Police in northern China have arrested 27 people in their probe into tainted milk that has sickened 53,000 children and embarrassed China's reputation abroad, state media reported Tuesday.
The 27 are among 36 detained since law enforcers in Hebei province started investigating Sanlu Group, the company at the centre of the scandal, earlier this month.
It followed the discovery that the industrial chemical melamine, which is normally used to make plastics, had been added to Sanlu powdered milk.
The Xinhua news agency had reported 22 detentions by Monday, and said they were involved in a network that made and sold melamine and added it to milk.
Four children so far have died after drinking milk tainted with melamine, which can make watered-down milk appear richer in protein.
According to police investigations in Hebei, where Sanlu is headquartered, the melamine was produced at underground plants and sold to breeding farms and purchasing stations, the China Daily reported Tuesday.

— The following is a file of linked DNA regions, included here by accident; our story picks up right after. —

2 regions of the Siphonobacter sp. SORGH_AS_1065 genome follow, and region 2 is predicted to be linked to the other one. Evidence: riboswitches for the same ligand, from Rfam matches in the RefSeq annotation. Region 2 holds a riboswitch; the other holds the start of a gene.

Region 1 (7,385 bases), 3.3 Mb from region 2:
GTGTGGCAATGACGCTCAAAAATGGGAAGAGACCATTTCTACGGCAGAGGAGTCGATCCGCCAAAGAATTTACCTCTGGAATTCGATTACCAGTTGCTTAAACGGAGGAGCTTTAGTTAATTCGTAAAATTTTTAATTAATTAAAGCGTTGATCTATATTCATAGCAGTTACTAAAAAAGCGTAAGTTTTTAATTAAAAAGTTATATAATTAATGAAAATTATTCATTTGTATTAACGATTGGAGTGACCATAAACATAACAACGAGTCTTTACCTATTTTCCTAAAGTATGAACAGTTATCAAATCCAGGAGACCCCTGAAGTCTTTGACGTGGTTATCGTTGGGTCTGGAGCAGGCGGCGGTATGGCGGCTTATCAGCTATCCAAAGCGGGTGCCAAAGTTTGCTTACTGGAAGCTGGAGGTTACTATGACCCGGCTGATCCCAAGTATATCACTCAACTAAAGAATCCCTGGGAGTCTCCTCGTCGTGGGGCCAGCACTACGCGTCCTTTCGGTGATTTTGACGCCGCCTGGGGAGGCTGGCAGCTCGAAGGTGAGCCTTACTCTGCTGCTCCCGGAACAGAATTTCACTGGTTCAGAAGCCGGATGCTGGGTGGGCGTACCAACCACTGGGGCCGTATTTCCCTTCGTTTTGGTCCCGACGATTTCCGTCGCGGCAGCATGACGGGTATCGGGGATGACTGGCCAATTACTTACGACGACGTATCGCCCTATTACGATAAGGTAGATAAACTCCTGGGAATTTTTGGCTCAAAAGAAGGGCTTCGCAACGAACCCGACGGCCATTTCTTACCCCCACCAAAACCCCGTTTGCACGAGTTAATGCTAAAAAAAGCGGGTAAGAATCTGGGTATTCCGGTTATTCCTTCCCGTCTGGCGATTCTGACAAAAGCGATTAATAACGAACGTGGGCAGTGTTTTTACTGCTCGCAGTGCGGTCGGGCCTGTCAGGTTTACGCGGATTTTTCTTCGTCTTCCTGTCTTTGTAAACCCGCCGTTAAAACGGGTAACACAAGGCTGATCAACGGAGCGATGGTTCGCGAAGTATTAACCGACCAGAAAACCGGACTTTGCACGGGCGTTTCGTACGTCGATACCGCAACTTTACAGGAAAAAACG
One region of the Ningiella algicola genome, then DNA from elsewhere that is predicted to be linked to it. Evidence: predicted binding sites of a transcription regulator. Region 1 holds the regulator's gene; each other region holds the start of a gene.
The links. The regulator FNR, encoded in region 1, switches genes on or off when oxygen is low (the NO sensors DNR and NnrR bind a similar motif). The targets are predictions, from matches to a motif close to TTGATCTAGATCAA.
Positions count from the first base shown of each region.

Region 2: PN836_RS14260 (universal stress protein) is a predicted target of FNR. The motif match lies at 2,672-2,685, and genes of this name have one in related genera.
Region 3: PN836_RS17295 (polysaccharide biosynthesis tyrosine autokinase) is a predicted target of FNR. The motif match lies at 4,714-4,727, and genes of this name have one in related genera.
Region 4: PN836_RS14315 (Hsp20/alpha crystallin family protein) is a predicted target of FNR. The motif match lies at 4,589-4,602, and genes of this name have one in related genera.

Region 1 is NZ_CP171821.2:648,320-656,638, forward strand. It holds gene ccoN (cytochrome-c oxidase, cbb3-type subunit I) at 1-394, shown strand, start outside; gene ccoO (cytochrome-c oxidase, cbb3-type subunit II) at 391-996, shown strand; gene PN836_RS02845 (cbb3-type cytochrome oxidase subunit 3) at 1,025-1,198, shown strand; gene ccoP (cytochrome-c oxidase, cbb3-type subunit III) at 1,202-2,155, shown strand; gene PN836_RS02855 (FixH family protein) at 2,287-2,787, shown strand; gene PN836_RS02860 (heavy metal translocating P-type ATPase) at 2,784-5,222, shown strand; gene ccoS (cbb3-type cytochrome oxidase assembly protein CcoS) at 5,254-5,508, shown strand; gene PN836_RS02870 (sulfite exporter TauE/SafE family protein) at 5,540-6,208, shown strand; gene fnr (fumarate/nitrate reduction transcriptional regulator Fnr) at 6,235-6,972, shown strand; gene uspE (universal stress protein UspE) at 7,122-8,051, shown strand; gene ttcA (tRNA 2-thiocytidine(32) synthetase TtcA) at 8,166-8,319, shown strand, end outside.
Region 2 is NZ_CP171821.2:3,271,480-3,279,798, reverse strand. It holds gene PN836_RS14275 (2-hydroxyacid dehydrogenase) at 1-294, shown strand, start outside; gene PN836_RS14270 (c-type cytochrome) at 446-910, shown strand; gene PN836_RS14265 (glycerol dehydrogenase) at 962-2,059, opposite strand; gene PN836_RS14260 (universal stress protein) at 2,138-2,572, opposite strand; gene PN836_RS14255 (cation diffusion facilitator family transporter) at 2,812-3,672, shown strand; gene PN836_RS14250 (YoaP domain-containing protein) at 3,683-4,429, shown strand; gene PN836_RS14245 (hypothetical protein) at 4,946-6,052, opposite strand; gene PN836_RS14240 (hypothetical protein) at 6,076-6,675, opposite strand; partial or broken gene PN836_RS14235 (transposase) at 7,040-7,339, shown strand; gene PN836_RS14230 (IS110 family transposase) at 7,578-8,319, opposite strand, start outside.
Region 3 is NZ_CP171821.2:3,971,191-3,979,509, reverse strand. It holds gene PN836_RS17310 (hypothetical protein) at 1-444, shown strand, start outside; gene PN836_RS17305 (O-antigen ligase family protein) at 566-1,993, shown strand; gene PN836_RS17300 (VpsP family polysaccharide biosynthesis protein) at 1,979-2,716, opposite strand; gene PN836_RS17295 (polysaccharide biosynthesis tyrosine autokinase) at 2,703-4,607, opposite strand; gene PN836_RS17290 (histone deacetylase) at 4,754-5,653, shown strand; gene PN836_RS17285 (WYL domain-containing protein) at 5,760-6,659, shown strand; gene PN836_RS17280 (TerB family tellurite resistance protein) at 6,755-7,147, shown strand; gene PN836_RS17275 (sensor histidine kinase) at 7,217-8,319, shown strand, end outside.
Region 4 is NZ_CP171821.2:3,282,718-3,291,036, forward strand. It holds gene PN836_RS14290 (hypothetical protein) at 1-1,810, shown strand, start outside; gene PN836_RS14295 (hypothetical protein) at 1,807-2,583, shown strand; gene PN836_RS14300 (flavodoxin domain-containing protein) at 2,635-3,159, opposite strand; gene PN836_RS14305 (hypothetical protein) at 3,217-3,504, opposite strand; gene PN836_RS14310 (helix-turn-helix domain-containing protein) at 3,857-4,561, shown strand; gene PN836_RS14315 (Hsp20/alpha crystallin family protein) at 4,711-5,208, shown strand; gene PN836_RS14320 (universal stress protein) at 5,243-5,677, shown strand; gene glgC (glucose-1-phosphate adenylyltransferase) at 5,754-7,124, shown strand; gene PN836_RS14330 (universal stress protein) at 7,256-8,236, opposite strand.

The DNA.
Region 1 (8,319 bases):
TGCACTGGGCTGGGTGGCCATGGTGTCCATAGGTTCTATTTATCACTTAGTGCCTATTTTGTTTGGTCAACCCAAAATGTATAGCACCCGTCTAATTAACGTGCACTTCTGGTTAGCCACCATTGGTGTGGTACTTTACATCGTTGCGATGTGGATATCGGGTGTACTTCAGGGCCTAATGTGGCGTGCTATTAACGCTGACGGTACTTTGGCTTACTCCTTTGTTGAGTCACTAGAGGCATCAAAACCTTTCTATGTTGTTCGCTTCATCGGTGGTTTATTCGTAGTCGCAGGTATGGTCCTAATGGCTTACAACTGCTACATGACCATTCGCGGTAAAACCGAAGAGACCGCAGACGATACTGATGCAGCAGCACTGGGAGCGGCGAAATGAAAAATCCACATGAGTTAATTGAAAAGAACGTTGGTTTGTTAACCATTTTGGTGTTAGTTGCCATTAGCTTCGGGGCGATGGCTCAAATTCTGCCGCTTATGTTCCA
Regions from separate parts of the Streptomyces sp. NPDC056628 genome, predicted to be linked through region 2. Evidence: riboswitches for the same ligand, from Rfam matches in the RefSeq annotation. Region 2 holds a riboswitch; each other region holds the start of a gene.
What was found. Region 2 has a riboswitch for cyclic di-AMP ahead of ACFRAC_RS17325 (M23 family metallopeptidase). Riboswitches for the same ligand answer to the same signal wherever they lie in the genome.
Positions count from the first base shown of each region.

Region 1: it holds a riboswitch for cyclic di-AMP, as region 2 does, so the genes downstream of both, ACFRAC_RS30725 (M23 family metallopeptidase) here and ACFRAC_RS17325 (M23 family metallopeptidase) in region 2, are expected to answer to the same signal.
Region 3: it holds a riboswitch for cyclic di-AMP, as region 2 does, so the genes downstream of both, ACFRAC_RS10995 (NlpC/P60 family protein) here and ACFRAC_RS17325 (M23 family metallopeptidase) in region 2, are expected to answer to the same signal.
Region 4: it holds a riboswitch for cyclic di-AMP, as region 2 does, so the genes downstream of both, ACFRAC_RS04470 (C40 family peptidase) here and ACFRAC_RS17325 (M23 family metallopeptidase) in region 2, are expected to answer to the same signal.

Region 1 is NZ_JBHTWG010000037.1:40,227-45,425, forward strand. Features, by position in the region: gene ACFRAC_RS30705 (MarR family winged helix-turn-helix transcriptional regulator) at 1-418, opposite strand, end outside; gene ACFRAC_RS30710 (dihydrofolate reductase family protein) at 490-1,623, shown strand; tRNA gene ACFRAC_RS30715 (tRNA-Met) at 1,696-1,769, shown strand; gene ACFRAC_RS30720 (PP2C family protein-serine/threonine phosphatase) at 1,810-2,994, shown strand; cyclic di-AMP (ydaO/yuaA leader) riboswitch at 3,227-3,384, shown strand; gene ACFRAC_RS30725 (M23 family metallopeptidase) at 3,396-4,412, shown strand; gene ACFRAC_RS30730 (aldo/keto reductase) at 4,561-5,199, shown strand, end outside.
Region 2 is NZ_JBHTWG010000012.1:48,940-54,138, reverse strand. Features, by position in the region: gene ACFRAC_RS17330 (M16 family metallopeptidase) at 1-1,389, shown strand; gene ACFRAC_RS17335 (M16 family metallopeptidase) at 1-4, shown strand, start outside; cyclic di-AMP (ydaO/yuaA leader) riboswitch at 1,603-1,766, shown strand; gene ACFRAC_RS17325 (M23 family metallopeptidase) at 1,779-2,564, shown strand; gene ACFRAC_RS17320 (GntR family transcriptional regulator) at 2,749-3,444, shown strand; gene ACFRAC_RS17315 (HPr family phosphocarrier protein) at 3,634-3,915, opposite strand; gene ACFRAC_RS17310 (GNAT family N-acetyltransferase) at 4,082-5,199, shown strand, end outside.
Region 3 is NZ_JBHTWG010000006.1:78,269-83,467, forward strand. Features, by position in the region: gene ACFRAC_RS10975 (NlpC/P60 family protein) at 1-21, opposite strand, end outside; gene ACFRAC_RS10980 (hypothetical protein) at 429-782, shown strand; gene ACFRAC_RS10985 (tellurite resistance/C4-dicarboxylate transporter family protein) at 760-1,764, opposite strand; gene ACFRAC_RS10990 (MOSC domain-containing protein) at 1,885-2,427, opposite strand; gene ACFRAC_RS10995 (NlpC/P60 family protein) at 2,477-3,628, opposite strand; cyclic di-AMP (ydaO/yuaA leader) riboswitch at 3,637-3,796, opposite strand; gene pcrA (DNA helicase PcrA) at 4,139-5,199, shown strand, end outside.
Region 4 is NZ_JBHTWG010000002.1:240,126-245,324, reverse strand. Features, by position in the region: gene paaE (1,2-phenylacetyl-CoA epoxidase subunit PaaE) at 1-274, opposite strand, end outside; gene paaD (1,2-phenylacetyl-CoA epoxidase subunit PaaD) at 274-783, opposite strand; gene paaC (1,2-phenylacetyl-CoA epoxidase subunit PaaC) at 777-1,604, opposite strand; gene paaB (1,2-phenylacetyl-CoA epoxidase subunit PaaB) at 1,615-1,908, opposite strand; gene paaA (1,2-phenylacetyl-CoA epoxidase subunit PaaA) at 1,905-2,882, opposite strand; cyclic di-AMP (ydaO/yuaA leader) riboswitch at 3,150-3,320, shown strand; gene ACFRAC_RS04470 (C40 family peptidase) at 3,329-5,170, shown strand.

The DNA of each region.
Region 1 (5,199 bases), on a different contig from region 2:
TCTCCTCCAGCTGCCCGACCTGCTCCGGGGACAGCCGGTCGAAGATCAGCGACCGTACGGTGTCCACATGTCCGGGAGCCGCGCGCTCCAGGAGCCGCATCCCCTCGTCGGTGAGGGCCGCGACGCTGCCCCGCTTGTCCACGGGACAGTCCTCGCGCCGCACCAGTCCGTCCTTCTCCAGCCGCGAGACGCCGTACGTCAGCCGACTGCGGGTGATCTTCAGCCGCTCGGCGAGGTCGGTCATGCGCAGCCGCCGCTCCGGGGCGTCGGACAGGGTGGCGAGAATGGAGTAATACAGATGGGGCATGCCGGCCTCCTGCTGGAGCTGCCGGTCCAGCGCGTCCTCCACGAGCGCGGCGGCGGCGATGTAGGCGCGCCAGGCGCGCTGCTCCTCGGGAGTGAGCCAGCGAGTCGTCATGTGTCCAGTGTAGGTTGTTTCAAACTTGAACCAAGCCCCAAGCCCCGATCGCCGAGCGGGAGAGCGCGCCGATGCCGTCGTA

It said Chinese officials, learning that the purchasing stations were among the key links in how the contaminated milk spread, have kicked off a national campaign to overhaul the system.
Althogether, 31 provinces have set up special task forces to supervise the purchasing centres and implement more standardised practices, the paper said.
As the tainted milk scandal has multiplied, a growing range of China-made products abroad have been pulled off shelves.
British sweetmaker Cadbury said Monday it found had traces of melamine in products made at its Beijing factory, and recalled products made there and on sale in Hong Kong, Taiwan and Australia.
Indonesia's food supervisory agency said at the weekend that it discovered some 16 Chinese-made diary products contained melamine, adding that all those products -- including well-known brands such as Snickers and M&M's chocolates -- would be immediately destroyed.
Mars said it was "extremely surprised" by that decision, insisting other tests had cleared its products of contamination.
More than a dozen Asian and African countries, plus the 27-member European Union, have taken steps to ban or limit consumption of Chinese dairy product imports.